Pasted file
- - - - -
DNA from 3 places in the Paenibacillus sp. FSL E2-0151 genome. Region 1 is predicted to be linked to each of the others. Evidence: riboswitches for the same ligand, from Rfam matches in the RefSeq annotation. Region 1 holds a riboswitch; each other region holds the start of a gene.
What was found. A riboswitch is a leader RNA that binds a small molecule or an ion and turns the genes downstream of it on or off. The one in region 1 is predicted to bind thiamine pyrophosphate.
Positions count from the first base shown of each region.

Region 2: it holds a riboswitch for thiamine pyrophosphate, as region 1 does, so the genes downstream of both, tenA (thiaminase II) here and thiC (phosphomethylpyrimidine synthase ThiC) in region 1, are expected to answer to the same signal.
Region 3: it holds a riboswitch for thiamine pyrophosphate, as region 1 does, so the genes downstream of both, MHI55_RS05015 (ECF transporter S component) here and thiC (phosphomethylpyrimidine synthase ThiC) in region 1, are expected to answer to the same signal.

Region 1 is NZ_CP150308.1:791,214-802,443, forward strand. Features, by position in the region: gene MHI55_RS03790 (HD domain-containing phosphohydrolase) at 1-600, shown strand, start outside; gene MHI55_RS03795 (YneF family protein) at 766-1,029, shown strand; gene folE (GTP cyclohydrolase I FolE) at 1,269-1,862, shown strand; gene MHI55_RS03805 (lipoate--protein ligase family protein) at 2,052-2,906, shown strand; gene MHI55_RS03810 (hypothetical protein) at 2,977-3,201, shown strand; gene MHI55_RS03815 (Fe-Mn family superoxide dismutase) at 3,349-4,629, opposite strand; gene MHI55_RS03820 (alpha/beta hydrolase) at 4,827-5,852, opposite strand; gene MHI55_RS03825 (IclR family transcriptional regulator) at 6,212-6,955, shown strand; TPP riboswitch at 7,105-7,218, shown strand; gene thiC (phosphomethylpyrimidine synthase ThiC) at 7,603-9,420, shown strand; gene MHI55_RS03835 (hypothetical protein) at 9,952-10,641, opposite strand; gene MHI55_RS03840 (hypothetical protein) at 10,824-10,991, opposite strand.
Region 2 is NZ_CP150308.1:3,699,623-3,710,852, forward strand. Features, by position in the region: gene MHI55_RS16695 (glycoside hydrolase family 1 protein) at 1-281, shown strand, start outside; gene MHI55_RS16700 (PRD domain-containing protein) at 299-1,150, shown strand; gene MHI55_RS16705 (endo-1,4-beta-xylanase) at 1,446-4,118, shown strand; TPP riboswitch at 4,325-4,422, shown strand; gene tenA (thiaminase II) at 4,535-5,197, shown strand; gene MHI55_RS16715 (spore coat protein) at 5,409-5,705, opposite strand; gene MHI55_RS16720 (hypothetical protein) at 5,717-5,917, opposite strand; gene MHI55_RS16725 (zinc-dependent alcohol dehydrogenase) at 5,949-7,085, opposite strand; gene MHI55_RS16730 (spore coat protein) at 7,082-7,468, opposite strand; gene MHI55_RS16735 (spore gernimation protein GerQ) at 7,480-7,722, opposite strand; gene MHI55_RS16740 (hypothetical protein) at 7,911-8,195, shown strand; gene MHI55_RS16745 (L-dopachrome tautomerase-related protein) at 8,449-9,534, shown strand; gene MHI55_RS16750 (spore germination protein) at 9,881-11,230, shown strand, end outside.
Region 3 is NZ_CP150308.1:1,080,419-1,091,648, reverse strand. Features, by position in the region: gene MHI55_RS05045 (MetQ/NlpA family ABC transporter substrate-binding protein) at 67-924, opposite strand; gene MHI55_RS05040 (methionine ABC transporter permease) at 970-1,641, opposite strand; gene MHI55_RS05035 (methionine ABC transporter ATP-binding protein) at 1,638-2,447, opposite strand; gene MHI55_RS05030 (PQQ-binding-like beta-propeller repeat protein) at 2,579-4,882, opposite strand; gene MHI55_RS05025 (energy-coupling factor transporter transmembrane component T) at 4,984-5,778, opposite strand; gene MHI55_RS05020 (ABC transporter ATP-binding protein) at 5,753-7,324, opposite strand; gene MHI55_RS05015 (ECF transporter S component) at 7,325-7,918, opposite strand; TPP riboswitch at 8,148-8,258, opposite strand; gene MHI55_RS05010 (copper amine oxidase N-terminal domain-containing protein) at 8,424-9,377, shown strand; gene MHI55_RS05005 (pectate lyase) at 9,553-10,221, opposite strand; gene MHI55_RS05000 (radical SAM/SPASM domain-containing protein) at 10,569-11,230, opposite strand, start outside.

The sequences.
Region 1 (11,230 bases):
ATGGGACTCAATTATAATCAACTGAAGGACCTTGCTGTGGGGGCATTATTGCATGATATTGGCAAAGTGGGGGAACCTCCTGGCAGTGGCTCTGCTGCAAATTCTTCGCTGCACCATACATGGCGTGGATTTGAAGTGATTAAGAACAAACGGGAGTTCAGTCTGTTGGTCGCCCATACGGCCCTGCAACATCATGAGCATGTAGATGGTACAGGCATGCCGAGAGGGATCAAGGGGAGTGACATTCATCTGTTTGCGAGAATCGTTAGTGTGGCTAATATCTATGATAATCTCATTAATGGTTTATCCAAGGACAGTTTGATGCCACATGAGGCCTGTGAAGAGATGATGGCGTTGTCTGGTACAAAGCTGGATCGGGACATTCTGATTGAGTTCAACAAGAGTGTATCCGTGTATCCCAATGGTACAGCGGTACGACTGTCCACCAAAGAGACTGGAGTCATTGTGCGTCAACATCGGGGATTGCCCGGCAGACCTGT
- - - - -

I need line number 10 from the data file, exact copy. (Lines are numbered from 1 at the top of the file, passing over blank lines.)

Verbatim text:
Region 1 (11,230 bases):